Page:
In fact, healthy individuals carry about five types of viruses on their bodies, on average, researchers have found.
While everyone is familiar with the idea that a normal bacterial flora exists in the body, scientists have wondered whether there is a viral counterpart.
In 102 healthy young adults ages 18 to 40, the researchers in the new study sampled up to five body habitats: nose, skin, mouth, stool and vagina. The study's subjects were nearly evenly split by gender.
At least one virus was detected in 92 percent of the people sampled, and some individuals harboured 10 to 15 viruses.
"We were impressed by the number of viruses we found," said lead author Kristine M Wylie, an instructor of pediatrics at Washington University School of Medicine in St Louis.
"We only sampled up to five body sites in each person and would expect to see many more viruses if we had sampled the entire body," Wylie said.
Scientists led by George Weinstock, at Washington University's Genome Institute, sequenced the DNA of the viruses recovered from the body, finding that each individual had a distinct viral fingerprint.
About half of people were sampled at two or three points in time, and the researchers noted that some of the viruses established stable, low-level infections.
The researchers don't know yet whether the viruses have a positive or negative effect on overall health but speculate that in some cases, they may keep the immune system primed to respond to dangerous pathogens while in others, lingering viruses increase the risk of disease.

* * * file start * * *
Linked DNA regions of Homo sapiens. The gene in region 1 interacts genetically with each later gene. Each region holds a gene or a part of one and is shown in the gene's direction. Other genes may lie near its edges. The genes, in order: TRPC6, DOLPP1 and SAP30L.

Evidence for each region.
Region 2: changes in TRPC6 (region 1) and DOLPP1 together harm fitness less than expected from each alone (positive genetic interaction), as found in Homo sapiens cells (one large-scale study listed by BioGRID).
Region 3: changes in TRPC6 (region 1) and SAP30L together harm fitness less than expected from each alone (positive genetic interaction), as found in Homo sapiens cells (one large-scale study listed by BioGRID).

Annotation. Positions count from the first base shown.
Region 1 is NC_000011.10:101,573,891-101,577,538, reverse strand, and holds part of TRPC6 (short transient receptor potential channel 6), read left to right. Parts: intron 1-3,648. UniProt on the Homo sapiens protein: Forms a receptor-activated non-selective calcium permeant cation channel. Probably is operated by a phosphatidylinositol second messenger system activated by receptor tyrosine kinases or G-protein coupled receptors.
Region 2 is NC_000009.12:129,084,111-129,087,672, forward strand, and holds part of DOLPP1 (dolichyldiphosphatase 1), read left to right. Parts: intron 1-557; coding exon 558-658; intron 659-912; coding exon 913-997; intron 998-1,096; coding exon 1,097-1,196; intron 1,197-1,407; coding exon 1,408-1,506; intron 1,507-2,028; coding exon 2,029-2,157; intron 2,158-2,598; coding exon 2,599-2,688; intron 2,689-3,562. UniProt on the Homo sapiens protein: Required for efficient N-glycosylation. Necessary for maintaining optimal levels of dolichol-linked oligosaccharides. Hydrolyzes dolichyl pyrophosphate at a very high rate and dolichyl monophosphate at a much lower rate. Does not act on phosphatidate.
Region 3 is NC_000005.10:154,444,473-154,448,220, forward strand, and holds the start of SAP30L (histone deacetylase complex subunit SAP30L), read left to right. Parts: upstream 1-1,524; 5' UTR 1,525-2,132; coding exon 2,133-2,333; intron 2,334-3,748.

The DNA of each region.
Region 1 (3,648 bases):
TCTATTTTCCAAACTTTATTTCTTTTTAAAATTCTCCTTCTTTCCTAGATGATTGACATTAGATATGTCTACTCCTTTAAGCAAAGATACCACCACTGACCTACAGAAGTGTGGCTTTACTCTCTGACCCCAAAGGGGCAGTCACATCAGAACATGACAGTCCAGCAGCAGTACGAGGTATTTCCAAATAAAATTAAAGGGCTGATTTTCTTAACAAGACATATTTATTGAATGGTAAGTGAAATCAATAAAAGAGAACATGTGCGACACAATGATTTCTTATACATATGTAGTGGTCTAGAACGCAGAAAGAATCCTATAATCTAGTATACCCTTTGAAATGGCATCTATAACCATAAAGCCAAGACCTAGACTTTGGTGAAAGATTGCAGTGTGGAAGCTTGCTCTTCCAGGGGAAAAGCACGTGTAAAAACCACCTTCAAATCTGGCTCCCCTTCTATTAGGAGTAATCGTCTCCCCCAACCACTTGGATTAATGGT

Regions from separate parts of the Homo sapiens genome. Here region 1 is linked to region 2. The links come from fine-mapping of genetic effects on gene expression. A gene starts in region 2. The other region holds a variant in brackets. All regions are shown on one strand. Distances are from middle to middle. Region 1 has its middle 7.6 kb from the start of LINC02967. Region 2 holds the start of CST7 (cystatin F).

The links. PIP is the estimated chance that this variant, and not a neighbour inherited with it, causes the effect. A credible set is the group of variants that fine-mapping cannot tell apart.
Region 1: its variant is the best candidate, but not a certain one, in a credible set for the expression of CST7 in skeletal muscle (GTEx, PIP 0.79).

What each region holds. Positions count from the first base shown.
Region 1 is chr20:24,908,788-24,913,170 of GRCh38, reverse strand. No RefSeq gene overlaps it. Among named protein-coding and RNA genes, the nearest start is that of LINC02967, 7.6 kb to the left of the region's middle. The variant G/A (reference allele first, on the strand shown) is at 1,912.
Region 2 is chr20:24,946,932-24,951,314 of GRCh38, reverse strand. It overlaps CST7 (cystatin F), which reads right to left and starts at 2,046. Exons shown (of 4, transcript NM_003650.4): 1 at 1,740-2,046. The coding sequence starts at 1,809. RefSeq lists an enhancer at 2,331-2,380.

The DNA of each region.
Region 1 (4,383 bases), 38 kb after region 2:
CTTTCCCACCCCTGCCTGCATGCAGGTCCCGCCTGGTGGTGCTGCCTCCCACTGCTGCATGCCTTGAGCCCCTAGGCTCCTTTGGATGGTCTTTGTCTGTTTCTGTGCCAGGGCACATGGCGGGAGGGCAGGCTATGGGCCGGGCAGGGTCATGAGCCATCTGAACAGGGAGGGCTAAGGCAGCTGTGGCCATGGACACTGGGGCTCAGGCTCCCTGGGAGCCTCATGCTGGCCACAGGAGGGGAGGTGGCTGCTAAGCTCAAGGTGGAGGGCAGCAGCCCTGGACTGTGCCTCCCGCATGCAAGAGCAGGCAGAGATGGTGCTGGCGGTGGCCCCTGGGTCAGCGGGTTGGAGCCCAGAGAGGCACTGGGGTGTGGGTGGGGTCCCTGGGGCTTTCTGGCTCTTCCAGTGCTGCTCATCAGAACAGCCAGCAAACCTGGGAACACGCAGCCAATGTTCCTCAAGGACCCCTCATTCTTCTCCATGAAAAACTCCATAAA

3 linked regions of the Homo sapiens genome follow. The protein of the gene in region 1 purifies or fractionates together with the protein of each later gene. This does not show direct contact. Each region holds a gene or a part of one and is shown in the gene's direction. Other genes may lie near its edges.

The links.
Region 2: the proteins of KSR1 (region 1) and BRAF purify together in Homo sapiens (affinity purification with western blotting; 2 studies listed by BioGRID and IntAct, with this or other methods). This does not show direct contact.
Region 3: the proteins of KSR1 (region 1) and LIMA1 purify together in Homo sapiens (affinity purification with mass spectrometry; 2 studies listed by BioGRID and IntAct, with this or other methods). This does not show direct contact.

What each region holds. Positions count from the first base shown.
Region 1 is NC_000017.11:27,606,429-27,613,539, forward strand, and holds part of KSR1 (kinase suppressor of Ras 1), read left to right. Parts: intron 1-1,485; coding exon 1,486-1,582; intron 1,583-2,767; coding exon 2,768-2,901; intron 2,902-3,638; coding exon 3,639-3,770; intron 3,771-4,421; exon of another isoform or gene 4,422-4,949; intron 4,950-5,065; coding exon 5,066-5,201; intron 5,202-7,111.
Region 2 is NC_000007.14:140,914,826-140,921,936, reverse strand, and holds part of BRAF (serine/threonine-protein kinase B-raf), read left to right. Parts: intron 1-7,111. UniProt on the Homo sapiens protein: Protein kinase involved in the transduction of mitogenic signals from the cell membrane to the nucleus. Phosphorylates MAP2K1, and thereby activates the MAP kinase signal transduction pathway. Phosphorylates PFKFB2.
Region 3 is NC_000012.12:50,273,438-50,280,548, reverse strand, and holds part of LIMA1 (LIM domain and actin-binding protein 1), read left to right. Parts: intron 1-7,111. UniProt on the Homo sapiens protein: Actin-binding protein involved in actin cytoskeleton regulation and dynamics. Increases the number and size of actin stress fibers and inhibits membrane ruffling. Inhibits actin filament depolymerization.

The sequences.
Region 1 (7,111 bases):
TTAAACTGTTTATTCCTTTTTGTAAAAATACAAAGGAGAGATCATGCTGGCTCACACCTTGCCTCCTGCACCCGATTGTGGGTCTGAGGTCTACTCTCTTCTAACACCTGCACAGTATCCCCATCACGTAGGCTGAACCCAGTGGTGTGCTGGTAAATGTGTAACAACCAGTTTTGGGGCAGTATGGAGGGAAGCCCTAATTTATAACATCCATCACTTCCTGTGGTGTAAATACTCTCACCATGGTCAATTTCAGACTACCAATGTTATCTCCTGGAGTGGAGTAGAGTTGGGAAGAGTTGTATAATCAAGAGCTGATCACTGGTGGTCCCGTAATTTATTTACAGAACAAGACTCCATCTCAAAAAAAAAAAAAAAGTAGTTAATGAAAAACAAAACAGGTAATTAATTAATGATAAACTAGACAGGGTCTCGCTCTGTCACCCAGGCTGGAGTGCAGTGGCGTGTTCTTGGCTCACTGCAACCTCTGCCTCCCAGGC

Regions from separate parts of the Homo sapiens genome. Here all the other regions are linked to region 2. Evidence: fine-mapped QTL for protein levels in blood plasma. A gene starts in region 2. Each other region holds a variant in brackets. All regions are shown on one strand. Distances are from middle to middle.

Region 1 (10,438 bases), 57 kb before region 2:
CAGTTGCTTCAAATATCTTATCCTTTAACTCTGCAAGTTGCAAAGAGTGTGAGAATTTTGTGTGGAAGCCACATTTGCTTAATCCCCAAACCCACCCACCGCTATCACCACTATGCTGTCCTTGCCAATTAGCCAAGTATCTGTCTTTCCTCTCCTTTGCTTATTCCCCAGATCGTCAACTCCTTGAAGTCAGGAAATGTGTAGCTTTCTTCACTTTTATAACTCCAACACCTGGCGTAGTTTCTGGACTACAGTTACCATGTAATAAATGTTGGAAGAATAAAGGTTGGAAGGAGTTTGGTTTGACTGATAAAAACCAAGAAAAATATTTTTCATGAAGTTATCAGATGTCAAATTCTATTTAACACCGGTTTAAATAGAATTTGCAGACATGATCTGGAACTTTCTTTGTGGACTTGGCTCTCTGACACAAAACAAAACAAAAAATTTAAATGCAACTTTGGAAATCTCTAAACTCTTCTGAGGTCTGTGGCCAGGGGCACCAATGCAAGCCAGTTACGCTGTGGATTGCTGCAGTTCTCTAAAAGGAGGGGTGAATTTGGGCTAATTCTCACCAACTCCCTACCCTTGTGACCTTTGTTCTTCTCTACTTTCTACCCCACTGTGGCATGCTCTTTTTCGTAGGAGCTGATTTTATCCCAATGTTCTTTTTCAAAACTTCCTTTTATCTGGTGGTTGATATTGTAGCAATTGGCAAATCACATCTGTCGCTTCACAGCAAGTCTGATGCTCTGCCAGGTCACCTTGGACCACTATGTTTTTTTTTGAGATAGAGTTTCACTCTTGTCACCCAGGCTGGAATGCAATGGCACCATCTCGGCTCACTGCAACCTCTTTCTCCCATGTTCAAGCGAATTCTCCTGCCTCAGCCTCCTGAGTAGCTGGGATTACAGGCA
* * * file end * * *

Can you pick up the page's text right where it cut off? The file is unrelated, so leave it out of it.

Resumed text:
Study volunteers were screened carefully to confirm they were healthy and did not have symptoms of acute infection.
Analyzing the samples, the scientists found seven families of viruses, including strains of herpes viruses that are not sexually transmitted.
For example, herpes virus 6 or herpes virus 7 was found in 98 percent of individuals sampled from the mouth. Certain strains of papillomaviruses were found in about 75 percent of skin samples and 50 percent of samples from the nose. Novel strains of the virus were found in both sites.
Not surprisingly, the vagina was dominated by papillomaviruses, with 38 percent of female subjects carrying such strains. Some of the women harboured certain high-risk strains that increase the risk of cervical cancer.
These strains were more common in women with communities of vaginal bacteria that had lower levels of Lactobacillus and an increase in bacteria such as Gardnerella, which is associated with bacterial vaginosis.
Adenoviruses, the viruses that cause the common cold and pneumonia, also were common at many sites in the body.
The study is published in the journal BioMed Central Biology.

Latest News from Lifestyle News Desk